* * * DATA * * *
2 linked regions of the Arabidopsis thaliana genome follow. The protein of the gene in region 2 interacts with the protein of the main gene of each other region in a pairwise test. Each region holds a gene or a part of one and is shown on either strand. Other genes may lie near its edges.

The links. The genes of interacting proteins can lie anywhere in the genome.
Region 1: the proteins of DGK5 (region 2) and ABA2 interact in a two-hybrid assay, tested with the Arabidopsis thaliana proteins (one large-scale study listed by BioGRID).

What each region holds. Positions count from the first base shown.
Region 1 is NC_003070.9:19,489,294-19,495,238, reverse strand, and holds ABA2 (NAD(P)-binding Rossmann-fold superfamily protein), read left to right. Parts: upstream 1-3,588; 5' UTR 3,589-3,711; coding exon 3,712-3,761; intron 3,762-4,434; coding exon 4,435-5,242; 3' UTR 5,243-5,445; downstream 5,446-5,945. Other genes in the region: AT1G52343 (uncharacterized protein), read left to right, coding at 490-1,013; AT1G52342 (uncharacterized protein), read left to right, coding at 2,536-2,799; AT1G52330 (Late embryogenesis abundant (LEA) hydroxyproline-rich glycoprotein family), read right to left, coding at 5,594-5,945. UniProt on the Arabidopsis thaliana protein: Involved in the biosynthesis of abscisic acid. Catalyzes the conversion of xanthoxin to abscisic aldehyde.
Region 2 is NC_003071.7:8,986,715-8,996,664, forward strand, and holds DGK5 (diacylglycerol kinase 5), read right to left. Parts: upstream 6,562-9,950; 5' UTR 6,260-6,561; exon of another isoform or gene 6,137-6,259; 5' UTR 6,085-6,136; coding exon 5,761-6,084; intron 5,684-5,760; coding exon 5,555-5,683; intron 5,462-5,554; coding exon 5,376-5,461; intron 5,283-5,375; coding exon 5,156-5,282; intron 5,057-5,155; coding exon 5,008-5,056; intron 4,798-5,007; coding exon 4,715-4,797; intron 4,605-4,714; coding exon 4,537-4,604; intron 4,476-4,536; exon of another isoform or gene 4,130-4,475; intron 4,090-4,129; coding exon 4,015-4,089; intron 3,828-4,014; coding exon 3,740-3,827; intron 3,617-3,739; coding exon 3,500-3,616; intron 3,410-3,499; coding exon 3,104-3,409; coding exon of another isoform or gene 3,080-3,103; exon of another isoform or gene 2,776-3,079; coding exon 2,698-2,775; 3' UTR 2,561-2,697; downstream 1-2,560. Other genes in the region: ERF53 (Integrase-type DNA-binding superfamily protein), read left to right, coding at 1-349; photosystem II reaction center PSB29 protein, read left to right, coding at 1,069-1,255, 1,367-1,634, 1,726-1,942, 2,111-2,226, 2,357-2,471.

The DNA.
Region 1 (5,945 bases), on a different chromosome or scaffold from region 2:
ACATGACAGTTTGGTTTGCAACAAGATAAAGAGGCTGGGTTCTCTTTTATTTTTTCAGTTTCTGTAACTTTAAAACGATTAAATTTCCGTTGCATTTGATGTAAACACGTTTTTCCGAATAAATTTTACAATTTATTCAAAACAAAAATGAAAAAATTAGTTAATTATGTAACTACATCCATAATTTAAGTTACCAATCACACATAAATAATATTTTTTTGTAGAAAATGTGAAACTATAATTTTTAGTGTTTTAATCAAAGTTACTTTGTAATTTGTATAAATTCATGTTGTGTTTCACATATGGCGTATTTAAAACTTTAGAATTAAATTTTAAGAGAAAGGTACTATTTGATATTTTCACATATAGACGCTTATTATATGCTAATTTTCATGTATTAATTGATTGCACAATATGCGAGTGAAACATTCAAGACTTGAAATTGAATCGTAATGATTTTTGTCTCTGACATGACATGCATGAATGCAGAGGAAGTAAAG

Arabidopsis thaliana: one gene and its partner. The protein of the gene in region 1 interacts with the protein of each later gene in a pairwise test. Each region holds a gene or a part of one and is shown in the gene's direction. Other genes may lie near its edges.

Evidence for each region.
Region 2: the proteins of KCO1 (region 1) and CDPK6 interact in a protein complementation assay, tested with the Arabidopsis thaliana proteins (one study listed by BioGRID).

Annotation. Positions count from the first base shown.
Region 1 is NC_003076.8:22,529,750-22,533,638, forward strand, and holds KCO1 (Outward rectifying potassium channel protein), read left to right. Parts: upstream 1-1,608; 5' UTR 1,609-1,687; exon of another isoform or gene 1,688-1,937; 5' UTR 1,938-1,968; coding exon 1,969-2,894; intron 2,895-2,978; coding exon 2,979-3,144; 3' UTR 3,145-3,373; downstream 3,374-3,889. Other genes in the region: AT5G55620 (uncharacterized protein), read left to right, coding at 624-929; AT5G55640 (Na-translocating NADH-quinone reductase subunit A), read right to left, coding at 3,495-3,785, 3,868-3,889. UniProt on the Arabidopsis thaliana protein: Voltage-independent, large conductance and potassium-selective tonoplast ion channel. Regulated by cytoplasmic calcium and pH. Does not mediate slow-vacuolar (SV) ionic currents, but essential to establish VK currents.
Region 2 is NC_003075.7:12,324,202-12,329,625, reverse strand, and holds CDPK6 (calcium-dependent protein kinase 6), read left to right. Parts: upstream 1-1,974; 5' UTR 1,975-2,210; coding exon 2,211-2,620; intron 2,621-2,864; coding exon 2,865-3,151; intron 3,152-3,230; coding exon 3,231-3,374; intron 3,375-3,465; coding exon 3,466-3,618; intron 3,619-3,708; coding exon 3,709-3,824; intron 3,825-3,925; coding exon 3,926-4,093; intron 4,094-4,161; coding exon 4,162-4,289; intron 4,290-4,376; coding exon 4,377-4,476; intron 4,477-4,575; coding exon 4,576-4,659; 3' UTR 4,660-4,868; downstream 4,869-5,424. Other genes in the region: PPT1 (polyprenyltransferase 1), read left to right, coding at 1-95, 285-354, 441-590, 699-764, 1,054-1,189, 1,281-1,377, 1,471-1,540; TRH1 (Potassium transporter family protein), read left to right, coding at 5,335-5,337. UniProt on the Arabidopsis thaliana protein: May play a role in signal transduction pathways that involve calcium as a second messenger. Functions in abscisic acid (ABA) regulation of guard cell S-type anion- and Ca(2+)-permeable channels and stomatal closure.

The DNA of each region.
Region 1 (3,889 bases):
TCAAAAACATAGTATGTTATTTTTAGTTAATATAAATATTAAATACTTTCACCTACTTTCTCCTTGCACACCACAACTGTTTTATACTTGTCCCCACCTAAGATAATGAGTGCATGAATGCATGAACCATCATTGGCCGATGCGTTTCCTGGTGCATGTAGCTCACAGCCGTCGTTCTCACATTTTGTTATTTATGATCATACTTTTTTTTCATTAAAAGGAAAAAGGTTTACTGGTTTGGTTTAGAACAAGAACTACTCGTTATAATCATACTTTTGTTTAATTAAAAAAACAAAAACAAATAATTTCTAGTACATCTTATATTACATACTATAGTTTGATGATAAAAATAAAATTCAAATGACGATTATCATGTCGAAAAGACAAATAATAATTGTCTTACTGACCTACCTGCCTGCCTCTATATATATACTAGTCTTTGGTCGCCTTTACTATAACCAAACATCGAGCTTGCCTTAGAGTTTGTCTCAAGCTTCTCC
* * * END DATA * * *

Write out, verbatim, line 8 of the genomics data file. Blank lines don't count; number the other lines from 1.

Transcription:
Region 1 (5,945 bases), on a different chromosome or scaffold from region 2: